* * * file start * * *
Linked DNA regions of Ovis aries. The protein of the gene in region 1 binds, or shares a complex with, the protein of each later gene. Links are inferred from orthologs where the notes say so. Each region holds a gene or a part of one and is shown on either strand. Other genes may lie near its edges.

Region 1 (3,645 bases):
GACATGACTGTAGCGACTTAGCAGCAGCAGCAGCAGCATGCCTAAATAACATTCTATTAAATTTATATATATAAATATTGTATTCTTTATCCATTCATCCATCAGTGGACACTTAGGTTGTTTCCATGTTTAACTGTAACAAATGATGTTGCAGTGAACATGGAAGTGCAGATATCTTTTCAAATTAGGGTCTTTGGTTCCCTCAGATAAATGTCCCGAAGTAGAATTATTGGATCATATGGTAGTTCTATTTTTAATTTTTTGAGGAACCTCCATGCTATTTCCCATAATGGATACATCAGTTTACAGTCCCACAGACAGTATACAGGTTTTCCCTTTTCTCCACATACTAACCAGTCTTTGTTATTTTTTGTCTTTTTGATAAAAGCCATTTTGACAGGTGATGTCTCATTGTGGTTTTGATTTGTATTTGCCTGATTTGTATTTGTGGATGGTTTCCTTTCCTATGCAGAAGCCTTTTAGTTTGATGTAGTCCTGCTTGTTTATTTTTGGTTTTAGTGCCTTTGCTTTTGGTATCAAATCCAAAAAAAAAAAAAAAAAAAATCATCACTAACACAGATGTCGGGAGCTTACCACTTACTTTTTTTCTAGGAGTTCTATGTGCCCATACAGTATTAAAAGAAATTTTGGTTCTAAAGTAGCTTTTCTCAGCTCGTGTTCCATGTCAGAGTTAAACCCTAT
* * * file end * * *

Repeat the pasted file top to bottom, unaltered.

Linked DNA regions of Ovis aries. The protein of the gene in region 1 binds, or shares a complex with, the protein of each later gene. Links are inferred from orthologs where the notes say so. Each region holds a gene or a part of one and is shown on either strand. Other genes may lie near its edges.

Region 1 (3,645 bases):
GACATGACTGTAGCGACTTAGCAGCAGCAGCAGCAGCATGCCTAAATAACATTCTATTAAATTTATATATATAAATATTGTATTCTTTATCCATTCATCCATCAGTGGACACTTAGGTTGTTTCCATGTTTAACTGTAACAAATGATGTTGCAGTGAACATGGAAGTGCAGATATCTTTTCAAATTAGGGTCTTTGGTTCCCTCAGATAAATGTCCCGAAGTAGAATTATTGGATCATATGGTAGTTCTATTTTTAATTTTTTGAGGAACCTCCATGCTATTTCCCATAATGGATACATCAGTTTACAGTCCCACAGACAGTATACAGGTTTTCCCTTTTCTCCACATACTAACCAGTCTTTGTTATTTTTTGTCTTTTTGATAAAAGCCATTTTGACAGGTGATGTCTCATTGTGGTTTTGATTTGTATTTGCCTGATTTGTATTTGTGGATGGTTTCCTTTCCTATGCAGAAGCCTTTTAGTTTGATGTAGTCCTGCTTGTTTATTTTTGGTTTTAGTGCCTTTGCTTTTGGTATCAAATCCAAAAAAAAAAAAAAAAAAAATCATCACTAACACAGATGTCGGGAGCTTACCACTTACTTTTTTTCTAGGAGTTCTATGTGCCCATACAGTATTAAAAGAAATTTTGGTTCTAAAGTAGCTTTTCTCAGCTCGTGTTCCATGTCAGAGTTAAACCCTAT